Quebecois Music

My first Quebecois session: Incroyable!

Tonight, O Internets, I participated in my very first “Chanson et langue” group and Quebecois session at the home of La Famille Léger. And I am here to tell you that that was unmitigated, 100%, home-grown organic AWESOME!

(This post is long, so clickie on the cut link for the evening’s adventures!) (And I need, NEED I TELL YOU, a suitable podorythmie icon now for Quebecois music posts, at least the mirrored ones y’all on Dreamwidth and LJ are seeing. It needs to say My Fandom Wears the Smiling Boots on it. I need this icon like the BURNING OF A THOUSAND FIERY SUNS! Until I have it, I will have to make do with hugely grinning Elvis!)

Part one of the evening’s great fun was the song and language group. Led by Dejah Léger, we worked on translating and then singing the lyrics to the Le Vent du Nord song C’est une jeune mariée. If you just listen to this song without knowing French, it sounds very light and jaunty. Nicolas Boulerice sings it on the high end of his range, and the other Le Vent boys are backing him up with sweet-sounding harmonies, so melody-wise it’s this lovely perky thing that you imagine singing in the summertime at a dance.

And then you translate the lyrics and learn that it’s actually about a housewife who apparently has quite a few issues with her housework, since she winds up milking the chicken instead of the cow, and trust me when I say you do not want to know where she was churning the butter. Let’s just say the cat has significant cause to be cranky at this housewife. Muahaha.

It helped our group a great deal that the lyrics had been transcribed for us, not only the actual readable words–but also a phonetic rendering to give us all a decent idea of how to actually pronounce those words. We discussed the differences in vowel sounds (and especially how it’s important for Americans trying to sing these songs to pay attention to ‘le’ versus ‘la’, to which I will also add that you really need to pay attention to the difference between ‘la’ and ‘là’ as well), and how eliding works.

Then we sang! A couple of the actual French speakers in the group took turns doing the lead singing while the rest of us sang the responses. This part was great fun. One of the many big draws for me with Quebecois music is the whole call and response aspect, and if you’re going to learn these songs, the best way to do it is in a big group where you can get that call and response going. I was not brave enough to try to do the calling myself, though apparently I had the easiest time with some of the more complex rhythms in the very last verse. (You’d think I’d already been listening to this song a lot on my Francophone Favorites playlist or something!)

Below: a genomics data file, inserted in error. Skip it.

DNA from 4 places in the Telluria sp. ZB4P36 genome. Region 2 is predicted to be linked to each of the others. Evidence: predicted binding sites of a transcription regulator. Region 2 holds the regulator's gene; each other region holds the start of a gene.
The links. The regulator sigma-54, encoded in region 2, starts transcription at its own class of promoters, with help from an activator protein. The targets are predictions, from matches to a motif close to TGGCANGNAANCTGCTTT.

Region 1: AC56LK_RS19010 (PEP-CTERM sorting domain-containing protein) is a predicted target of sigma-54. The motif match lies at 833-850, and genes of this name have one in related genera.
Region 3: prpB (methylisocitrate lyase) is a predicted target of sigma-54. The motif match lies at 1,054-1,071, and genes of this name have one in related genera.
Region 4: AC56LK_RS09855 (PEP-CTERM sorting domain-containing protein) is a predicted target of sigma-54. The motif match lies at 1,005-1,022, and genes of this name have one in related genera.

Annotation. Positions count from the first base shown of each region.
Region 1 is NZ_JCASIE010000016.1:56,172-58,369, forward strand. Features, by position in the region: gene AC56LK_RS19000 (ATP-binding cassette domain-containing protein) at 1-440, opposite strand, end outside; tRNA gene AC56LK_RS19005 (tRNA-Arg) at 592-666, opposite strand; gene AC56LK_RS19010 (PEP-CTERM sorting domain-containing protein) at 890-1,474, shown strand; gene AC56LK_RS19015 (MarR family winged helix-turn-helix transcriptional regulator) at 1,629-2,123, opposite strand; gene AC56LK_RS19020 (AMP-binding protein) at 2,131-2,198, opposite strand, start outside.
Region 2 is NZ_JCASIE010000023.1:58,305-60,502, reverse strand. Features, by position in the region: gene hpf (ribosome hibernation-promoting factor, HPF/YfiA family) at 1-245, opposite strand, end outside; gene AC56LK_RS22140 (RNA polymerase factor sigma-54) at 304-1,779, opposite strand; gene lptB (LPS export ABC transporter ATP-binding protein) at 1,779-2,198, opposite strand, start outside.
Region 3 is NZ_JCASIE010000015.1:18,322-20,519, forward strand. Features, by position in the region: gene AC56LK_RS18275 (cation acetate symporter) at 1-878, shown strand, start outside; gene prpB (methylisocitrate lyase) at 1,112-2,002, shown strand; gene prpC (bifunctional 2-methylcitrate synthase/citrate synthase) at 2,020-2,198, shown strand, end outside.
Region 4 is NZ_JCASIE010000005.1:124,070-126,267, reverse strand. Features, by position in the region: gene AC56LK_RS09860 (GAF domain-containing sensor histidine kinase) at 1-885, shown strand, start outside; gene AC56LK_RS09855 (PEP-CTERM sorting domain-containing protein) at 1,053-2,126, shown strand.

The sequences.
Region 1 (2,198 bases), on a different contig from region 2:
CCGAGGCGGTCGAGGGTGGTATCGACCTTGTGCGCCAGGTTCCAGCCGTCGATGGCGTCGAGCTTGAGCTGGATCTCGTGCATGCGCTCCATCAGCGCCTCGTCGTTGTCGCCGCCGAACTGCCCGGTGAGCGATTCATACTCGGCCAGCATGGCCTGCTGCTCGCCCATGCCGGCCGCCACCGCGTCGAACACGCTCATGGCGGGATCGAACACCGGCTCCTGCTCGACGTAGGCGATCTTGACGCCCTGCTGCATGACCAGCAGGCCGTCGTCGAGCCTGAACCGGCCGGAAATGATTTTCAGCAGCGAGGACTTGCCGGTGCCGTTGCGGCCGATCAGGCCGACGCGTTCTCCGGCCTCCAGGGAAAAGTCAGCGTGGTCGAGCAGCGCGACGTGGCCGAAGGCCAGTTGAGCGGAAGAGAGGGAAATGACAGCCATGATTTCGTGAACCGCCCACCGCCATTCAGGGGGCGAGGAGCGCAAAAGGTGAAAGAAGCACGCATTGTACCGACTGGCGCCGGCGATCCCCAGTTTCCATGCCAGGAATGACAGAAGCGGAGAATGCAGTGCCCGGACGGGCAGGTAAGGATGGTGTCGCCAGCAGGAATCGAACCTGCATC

Once we were done, Dejah called for suggestions for next songs to try. I threw in a plug for “Dans la ville de Paris”, since I love the hell out of that one as the Charbonniers sing it. <3

Then a lot more people showed up and the session proper got started. This was a significantly bigger session than the tiny one I've been going to in Renton, and for the most part it was a lot livelier as well. I could not play along for the most part since I don't know the tunes yet–but I did ask for "La maison de glace", one of the first ones I've been trying to learn. And I recognized "Le reel du Pointe-au-Pic", because I've got that on a La Bottine Souriante album!

So since I couldn't play along, I did wind up mutter-singing along since I can pick up tunes by ear vocally better than I can on an instrument so far. And this was, after all, Quebecois music. So I was hanging out over there in the corner mutter-singing a lot of “tay-da-da-diddle-um-days”.

But. But. But. I ALSO DID PODORYTHMIE! Several other people were regularly getting the footwork going, which was exciting! A lady sitting next to me had a board and she kept at the footwork a lot as she played her fiddle. And there was a board in the center of the circle as well, on which several of the women present danced. So I got in on the podorythmie some, figuring that if I couldn’t contribute actual playing along yet (which I was sad about especially given that I was the only flute player in the room), I would by gods contribute feet!

And oh my giddy aunt, that was hard. I was trying very hard to remember what Monsieur Olivier Demers says in the YouTube video where he is doing a footwork demonstration at a Le Vent concert–that it’s important to not try too hard. You don’t really want to seriously stomp. But getting it going correctly does also require some measure of physical coordination as well as energy. I couldn’t do it on all of the reels; I kept having to take breaks. But it was huge, huge fun to get three of us over in the corner going with our feet all at once. / My legs are going to be sore in the morning, but it was every bit worth it!

On the way out I had the pleasure of a conversation with Devon Leger as well, who let me snap a quick pic of the lyrics to one of the songs on the new La Bottine Souriante album, since he has a physical copy and mine is digital. He heartily endorsed a few more albums I need to pick up, and even gave me an extra copy of one album to take home! I bid everyone a delighted “bonsoir”, offered up the Murkworks as a potential hosting site for further language/session goodness, and came home grinning like mad.

This will be happening again. SOON. Watch this space for further Quebecois session reports, all! And merci beaucoup à tous, for all of you who are reading this who attended the session tonight!

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